Do you need a love contract? While Cupid’s arrow can strike at any time of the year, Valentine’s Day is a good time for employers to review certain workplace policies to ensure that office romance doesn’t give way to sour feelings and bitter recriminations.
Los Angeles Business Journal said it created the list to highlight "particularly stellar minority attorneys in the L.A. region who happen to be from a broad cultural spectrum." The list includes only those considered particularly impactful on the legal scene, "while serving as trusted advisors in the LA region, along with maintaining the highest professional and ethical standards, and for contributions to the Los Angeles business and legal community at large."
Starting January 1, 2019, vehicles sold at retail that do not already display permanent license plates must display a temporary license plate. In addition, dealers will no longer use a pre-printed Report of Sale form and display it in retailed vehicles. Instead, they must complete an electronic Report of Sale and display the temporary identification section of the ROS form created through that system in the sold vehicle.
The Society for Human Resource Management (SHRM)—the world’s largest HR professional society—looked to Scali Rasmussen partner Jack Schaedel for comment in their article Prepare for EEOC Onsite Visits, by Allen Smith.
Scali Rasmussen Partner Jack Schaedel brought his expertise to this roundtable discussion, moderated by Daily Journal • California Lawyer. Rounding up this year’s top employment law issues, it provides an update on legislation spurred by the “Me Too” movement and the California Supreme Court’s ruling in Dynamex.
On November 1, 2018, The Fourth District Court of Appeal in AMN Healthcare held that a post-termination employee non-solicitation provision for one year or longer was void under Section 16660, was an unlawful restraint on trade because it prohibited the employees from being able to practice their chosen profession.
National Law Journal says it compiles the list to "spotlight those making a big difference," and describes those chosen for the honor as having "shown a deep passion and perseverance in pursuit of their mission, having achieved remarkable successes along the way."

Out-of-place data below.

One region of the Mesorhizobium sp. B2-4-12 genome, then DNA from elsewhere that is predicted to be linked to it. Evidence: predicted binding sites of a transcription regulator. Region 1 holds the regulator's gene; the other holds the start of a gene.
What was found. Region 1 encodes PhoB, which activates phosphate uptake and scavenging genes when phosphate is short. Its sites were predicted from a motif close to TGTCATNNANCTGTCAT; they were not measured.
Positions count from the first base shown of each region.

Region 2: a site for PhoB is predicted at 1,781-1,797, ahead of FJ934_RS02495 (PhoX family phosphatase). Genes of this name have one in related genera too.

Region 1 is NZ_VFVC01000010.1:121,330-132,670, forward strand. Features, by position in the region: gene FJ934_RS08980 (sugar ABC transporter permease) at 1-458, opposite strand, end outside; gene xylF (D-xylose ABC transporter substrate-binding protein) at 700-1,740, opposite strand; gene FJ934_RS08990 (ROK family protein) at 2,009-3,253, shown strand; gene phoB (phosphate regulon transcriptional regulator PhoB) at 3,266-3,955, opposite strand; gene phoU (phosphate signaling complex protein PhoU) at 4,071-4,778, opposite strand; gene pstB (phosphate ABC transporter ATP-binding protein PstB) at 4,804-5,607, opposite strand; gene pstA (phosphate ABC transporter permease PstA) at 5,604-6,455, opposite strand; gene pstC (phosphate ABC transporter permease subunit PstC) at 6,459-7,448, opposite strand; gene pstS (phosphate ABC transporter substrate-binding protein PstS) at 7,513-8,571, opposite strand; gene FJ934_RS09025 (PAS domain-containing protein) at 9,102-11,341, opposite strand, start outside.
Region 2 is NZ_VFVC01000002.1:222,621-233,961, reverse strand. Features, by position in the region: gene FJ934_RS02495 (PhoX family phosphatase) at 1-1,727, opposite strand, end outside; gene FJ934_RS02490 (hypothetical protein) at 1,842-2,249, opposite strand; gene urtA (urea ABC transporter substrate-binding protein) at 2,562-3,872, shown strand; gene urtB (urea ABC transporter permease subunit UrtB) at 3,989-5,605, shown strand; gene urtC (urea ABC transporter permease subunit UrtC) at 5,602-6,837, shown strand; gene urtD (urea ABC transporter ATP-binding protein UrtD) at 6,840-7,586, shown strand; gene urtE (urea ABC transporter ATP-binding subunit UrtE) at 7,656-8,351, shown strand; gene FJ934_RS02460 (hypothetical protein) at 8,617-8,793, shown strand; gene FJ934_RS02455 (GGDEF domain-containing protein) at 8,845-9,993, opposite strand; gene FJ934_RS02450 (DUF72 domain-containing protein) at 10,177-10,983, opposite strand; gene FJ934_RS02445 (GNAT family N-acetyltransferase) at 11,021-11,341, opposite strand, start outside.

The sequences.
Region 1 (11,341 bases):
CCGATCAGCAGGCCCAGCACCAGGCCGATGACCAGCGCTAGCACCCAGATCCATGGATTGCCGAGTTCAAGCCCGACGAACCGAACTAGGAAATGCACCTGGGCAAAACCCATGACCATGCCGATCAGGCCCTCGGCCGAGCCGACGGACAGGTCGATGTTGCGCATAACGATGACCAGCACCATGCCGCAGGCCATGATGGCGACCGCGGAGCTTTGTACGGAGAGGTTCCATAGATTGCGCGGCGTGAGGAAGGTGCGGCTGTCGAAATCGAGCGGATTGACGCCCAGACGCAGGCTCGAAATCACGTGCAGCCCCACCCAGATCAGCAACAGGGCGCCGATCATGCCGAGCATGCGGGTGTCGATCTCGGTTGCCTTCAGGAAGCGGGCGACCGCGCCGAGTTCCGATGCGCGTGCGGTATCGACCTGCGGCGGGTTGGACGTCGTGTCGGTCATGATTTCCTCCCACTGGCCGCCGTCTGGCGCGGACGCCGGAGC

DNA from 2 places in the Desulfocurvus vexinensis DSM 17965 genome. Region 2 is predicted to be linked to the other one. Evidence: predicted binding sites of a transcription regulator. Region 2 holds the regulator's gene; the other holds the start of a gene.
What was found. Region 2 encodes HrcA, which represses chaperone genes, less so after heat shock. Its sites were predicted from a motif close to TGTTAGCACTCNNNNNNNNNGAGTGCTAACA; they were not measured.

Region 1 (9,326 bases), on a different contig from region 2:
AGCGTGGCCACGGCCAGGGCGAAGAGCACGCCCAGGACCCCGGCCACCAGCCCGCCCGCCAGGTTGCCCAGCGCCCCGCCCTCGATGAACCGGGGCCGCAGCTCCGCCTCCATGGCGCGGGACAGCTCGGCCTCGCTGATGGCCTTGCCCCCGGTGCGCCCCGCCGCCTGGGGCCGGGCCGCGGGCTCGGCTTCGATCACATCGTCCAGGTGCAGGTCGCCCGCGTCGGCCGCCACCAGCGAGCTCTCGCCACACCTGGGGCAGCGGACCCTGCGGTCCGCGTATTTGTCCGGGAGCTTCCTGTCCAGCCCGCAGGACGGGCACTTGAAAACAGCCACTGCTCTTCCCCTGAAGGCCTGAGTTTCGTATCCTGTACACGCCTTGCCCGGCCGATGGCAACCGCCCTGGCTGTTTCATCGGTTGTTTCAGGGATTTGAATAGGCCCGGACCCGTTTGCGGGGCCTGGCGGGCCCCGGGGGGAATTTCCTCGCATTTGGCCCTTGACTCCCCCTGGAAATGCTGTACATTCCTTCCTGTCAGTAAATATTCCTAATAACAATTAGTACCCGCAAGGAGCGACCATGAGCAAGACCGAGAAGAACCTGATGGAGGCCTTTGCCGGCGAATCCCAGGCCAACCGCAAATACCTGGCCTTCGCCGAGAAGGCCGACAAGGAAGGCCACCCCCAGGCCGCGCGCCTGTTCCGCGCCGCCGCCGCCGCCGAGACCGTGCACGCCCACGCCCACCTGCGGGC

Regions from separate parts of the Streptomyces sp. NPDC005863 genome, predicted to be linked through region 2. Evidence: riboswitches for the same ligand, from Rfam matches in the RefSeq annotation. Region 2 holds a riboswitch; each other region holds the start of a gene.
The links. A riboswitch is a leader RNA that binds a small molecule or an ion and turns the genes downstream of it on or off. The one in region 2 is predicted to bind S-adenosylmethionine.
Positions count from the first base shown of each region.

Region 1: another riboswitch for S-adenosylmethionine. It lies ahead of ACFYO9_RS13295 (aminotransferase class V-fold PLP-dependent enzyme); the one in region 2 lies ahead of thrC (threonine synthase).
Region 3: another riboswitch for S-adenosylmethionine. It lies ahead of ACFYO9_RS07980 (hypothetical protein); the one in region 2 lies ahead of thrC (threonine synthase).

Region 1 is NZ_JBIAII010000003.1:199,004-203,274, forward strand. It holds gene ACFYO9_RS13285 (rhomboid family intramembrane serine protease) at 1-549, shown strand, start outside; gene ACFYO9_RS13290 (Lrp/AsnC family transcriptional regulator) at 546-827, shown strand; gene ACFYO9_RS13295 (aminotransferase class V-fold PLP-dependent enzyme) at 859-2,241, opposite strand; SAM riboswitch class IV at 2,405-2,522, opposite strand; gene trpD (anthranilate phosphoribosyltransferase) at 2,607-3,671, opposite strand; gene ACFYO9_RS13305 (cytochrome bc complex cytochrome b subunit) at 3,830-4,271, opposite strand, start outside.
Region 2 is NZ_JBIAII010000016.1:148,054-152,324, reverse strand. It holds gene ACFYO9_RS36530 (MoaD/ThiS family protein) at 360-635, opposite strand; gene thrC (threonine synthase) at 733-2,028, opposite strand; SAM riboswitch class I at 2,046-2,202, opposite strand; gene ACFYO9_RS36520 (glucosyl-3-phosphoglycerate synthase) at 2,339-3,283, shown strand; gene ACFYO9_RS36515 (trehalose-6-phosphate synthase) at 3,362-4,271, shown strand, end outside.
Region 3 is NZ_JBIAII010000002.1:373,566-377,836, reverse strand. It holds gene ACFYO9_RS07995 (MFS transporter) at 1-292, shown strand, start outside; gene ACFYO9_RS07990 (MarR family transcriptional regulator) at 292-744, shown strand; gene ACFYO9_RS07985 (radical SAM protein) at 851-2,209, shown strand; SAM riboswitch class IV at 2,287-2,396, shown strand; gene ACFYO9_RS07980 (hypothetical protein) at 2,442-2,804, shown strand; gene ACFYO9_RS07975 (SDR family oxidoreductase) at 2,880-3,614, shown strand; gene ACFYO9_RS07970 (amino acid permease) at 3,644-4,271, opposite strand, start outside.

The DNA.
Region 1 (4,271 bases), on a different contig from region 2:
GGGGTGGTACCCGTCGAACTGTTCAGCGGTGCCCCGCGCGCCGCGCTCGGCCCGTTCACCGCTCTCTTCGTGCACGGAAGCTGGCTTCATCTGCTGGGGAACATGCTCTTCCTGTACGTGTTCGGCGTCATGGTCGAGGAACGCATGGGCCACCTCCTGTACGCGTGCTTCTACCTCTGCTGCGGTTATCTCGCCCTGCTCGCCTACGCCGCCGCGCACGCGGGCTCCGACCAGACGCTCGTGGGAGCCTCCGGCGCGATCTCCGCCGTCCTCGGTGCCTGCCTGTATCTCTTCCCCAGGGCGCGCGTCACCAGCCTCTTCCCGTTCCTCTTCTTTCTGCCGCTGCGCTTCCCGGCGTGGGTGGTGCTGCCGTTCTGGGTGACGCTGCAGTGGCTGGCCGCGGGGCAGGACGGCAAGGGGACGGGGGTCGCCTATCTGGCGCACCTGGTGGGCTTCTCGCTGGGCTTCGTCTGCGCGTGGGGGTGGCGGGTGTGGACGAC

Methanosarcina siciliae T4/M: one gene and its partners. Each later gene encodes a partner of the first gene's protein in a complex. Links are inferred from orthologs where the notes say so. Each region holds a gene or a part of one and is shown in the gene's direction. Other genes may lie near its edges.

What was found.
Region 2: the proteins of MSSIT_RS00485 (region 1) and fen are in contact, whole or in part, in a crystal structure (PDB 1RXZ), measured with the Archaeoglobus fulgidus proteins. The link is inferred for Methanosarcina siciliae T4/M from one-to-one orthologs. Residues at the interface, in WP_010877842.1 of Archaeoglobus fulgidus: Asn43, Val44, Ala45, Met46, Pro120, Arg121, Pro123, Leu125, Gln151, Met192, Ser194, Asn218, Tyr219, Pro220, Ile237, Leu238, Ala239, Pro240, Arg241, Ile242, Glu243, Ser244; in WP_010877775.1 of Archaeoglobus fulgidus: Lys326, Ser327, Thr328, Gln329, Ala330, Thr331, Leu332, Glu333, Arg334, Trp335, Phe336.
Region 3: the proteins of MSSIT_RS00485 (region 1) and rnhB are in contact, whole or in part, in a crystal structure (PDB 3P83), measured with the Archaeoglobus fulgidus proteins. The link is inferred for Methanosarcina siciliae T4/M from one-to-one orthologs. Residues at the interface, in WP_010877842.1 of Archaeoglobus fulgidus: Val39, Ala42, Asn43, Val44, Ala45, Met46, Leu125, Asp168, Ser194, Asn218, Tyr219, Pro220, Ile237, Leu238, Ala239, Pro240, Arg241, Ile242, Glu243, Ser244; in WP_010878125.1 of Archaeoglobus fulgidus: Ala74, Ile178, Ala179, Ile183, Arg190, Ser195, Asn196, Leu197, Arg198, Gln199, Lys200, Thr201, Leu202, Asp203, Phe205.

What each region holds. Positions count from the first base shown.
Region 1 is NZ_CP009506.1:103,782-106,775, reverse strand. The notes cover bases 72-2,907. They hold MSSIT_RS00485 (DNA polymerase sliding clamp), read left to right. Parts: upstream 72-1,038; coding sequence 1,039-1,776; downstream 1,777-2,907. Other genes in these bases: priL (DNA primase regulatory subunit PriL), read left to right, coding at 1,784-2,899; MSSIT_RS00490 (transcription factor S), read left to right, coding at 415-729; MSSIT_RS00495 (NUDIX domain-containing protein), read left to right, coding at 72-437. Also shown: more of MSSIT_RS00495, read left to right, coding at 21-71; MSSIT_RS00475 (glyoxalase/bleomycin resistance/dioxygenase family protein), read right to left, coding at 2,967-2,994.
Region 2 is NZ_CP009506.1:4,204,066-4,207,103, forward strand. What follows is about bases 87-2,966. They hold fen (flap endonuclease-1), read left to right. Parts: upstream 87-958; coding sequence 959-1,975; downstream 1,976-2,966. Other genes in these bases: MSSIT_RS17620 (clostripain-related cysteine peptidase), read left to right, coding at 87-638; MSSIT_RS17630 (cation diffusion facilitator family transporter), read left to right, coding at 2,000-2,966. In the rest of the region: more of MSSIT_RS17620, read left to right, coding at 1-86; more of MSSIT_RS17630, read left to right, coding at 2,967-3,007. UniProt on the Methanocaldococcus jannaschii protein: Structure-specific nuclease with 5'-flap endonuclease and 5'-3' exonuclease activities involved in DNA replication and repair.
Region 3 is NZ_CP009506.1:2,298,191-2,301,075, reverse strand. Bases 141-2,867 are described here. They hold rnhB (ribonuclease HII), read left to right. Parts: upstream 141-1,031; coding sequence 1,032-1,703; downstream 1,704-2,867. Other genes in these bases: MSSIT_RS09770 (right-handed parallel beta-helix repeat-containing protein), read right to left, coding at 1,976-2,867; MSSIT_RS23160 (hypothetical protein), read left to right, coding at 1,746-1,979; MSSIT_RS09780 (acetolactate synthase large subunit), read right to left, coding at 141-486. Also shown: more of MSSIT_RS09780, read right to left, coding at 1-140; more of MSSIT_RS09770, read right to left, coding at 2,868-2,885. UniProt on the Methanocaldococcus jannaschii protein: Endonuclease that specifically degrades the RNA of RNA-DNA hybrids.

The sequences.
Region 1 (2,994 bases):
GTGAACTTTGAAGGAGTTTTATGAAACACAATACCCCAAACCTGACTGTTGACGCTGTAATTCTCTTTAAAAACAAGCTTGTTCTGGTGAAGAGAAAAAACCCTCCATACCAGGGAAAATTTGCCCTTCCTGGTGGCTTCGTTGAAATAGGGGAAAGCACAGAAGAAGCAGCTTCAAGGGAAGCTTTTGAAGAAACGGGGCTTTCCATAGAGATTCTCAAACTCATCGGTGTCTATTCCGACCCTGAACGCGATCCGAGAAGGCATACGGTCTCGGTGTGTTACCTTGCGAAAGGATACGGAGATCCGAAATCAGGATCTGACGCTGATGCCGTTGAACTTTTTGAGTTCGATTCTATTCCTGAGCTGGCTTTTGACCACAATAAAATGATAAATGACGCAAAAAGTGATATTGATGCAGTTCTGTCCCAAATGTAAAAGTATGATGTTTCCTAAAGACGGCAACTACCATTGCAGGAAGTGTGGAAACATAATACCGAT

Time rounding is the practice of adjusting an employee’s hours worked (either up or down) to a certain increment of time. Some employers opt to round time entries for increased administrative ease and efficiency in recording and calculating hours worked. The most conservative approach an employer can adopt is to pay per actual time punches and not round at all, but time rounding can be legally compliant under certain conditions.
Earlier this year, the California Supreme Court set forth a new “ABC” test for determining whether someone working for a business is an employee or an independent contractor. In Dynamex, the court held that the ABC test applies in claims brought by workers under Industrial Welfare Commission Wage Orders but did not decide whether the test would apply to non-wage order claims. The wage orders regulate the minimum working conditions for employees in various industries (with different wage orders applying to different industries). In making its decision, the Dynamex court rejected the multi-factor standard that the California Supreme Court had previously adopted in S.G. Borello & Sons, Inc. v. Department of Industrial Relations, but it remained unclear whether the Borello test could still apply to cases involving non-wage order claims.
By now employers know that rest breaks must be paid and if an employee is paid on a piece-rate basis, the rest break must be compensated at the higher of minimum wage, or their average hourly rate for the workweek. In Certified Tire and Service Centers Wage and Hour Cases, Plaintiffs sued their employer, Certified Tire, claiming that their pay plan was an “activity-based” pay system and did not separately compensate them for non-productive time and rest periods because it allowed them to earn a higher hourly rate based on production. They argued that because they could not increase their hourly rate while working on certain activities or taking rest breaks, this time was unpaid. The employees claimed Certified Tire had wrongly averaged their earnings to contend they were being paid minimum wage for all hours worked, such as in Armenta v. Osmose, Inc.